Sharon, your words catapulted me right back to Guatemala where our comforts of home were soon forgotten. Yet in Campur “home” took on a new meaning. For me, it meant putting personal comforts aside, and instead, focusing on the precious people God had sent us to be with. As the Evangelism team went out each day, being bounced in the back of a tiny pick-up truck to reach our remote locations, when we reached the schools, joy took on a whole new meaning. To see the children running to meet us, touching us, having such expectation in their eyes, Matthew 19:14 came to life for me that says, “Let the children come to me. Don’t stop them! For the Kingdom of Heaven belongs to those who are like these children.” Right then and there I felt the love of God well up and pour out of me like never before.

    As you said, “Jesus walked not by His expectations, but by the desires of His Father.” We too, can live this way no matter where we are. We don’t have to be on a mission field 2400 miles away to say to God, “Show me Your desire for these people and lead me to love them like You do.” We can be Jesus’ hands and feet no matter where we are when we put our own expectations aside and open our hearts to loving people through the eyes of God.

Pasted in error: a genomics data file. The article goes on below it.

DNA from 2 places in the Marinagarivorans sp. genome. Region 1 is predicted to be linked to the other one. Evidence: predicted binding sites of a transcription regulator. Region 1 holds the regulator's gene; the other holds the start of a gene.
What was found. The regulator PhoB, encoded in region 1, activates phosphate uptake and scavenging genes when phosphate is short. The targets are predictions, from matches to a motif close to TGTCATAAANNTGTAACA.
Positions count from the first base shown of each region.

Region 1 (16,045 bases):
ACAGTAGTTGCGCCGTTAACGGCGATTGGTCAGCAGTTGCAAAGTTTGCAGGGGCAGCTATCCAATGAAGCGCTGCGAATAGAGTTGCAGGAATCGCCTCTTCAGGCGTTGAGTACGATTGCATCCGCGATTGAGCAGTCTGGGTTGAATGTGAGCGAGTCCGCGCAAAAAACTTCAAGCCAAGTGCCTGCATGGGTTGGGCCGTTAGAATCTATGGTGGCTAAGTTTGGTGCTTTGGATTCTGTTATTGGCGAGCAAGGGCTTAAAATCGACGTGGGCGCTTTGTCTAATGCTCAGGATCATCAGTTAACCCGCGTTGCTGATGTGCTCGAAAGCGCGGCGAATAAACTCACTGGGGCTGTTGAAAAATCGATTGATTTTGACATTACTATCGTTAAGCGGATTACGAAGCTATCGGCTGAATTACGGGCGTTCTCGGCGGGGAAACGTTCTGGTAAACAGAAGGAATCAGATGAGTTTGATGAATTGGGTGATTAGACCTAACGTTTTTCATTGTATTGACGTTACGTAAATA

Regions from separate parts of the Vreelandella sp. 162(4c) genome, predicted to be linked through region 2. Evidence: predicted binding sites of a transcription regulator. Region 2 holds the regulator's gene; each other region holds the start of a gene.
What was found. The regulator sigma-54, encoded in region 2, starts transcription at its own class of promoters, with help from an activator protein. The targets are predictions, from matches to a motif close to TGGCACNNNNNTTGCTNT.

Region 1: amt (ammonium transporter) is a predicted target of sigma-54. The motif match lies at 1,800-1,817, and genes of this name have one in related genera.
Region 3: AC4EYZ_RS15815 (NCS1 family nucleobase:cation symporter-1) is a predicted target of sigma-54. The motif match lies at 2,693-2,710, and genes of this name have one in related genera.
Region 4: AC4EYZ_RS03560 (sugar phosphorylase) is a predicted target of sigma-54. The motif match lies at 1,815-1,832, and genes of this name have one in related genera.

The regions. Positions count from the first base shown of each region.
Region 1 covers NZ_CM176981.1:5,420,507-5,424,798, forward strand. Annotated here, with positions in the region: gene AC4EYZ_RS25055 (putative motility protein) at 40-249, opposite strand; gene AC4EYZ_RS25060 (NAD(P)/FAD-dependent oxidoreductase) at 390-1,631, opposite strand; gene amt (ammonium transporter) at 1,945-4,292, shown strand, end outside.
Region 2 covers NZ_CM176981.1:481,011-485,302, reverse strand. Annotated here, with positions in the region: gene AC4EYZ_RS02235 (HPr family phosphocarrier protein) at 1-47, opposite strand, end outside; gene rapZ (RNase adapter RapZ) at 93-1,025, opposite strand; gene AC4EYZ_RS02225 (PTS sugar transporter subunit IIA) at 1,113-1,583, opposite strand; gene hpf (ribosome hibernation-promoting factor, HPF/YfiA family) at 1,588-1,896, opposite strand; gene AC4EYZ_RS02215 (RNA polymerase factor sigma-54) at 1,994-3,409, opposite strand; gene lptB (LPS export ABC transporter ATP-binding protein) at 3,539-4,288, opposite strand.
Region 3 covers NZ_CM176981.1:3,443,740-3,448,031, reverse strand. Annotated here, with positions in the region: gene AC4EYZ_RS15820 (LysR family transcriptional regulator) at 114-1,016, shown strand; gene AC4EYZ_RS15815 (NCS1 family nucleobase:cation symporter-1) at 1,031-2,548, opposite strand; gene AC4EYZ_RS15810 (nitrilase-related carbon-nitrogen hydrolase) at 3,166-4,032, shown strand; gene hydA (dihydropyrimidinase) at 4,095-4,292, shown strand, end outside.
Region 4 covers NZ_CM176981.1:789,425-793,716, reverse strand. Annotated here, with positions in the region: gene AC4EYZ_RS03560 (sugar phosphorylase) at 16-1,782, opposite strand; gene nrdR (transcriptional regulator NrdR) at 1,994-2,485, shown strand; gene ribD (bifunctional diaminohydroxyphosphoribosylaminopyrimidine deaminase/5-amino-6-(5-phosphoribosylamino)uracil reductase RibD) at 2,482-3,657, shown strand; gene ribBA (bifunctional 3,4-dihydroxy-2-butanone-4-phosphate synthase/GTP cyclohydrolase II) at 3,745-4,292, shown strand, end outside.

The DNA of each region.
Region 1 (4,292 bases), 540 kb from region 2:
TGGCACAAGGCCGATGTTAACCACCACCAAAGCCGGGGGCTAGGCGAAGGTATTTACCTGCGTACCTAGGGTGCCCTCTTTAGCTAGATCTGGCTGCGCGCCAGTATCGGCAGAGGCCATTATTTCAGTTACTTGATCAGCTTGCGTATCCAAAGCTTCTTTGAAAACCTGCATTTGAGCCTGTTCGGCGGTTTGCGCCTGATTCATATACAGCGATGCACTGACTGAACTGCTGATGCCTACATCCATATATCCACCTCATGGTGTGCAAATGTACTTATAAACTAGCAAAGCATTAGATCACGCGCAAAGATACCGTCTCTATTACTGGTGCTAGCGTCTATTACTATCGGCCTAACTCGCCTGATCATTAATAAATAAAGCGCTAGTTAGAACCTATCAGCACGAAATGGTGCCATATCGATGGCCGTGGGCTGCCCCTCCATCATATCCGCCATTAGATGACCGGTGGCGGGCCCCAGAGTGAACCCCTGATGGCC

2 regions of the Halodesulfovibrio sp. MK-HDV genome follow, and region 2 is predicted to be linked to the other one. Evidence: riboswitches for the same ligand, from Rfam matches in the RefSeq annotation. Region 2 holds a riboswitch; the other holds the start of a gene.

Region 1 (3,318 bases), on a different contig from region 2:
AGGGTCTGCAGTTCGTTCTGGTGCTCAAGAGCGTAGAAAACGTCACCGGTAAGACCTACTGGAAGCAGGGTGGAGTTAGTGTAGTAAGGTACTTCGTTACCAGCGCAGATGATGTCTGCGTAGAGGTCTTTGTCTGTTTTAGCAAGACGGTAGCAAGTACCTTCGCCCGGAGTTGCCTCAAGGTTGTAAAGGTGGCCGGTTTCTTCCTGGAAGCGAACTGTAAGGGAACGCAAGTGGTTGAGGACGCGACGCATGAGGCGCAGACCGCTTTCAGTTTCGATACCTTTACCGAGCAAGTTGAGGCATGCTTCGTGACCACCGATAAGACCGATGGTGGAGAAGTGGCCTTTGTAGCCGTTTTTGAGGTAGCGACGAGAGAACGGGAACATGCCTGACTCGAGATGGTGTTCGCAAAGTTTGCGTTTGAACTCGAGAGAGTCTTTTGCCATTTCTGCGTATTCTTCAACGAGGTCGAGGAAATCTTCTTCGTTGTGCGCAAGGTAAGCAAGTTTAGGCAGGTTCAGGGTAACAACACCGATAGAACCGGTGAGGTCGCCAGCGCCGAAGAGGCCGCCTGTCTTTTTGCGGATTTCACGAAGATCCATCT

• Sharon Gibbs
      3 years ago

      Lori, Thank you for sharing your experience and thoughts with me and the readers. Well said. Yes, I agree — we can be Jesus’ hands and feet no matter where we are. I love the idea of ‘missionizing’ my heart for the people I come in contact with every day.

  • Cathy Thompson, Madison, Maine, USA
    2 years ago

    When on my mission trip to Ecuador, I met a lovely lady named Martha, who was a nurse and had been in the mission field of Ecuador over 50 years. She was such a practical woman, speaking of God as a tangible person/friend/husband/provider. She introduced to me the concept of practical Christianity. Where there is a need, fill it. Period. I had been “seeking God” for what He would have me do, where and how He would have me to serve. I was over-spiritualizing. Martha taught me this concept: “See the need, meet the need.” Period. She said God had provided all she had needed over the years. She arrived in Ecuador with nothing, and now she oversees a medical clinic, high school, elementary school, several-acre fenced-in compound. She has adopted over 25 abandoned babies and raised them all over the years to become productive young people. God gave her everything she needed. Just meeting Martha was a life-changer for me.

    • Sharon Gibbs
      2 years ago

      Cathy, how true! Mission work taught me so many incredibly valuable lessons, including the one I wrote about here. Now, my eyes are more open to the needs around me everyday. I recall the conversation you and I had a few weeks ago… how important it is to see and serve the needs in the communities we live in. Martha sounds like a special lady, I am sure knowing her was a life-changer. Thank you for sharing this. “See the need, Meet the need.” I will remember this.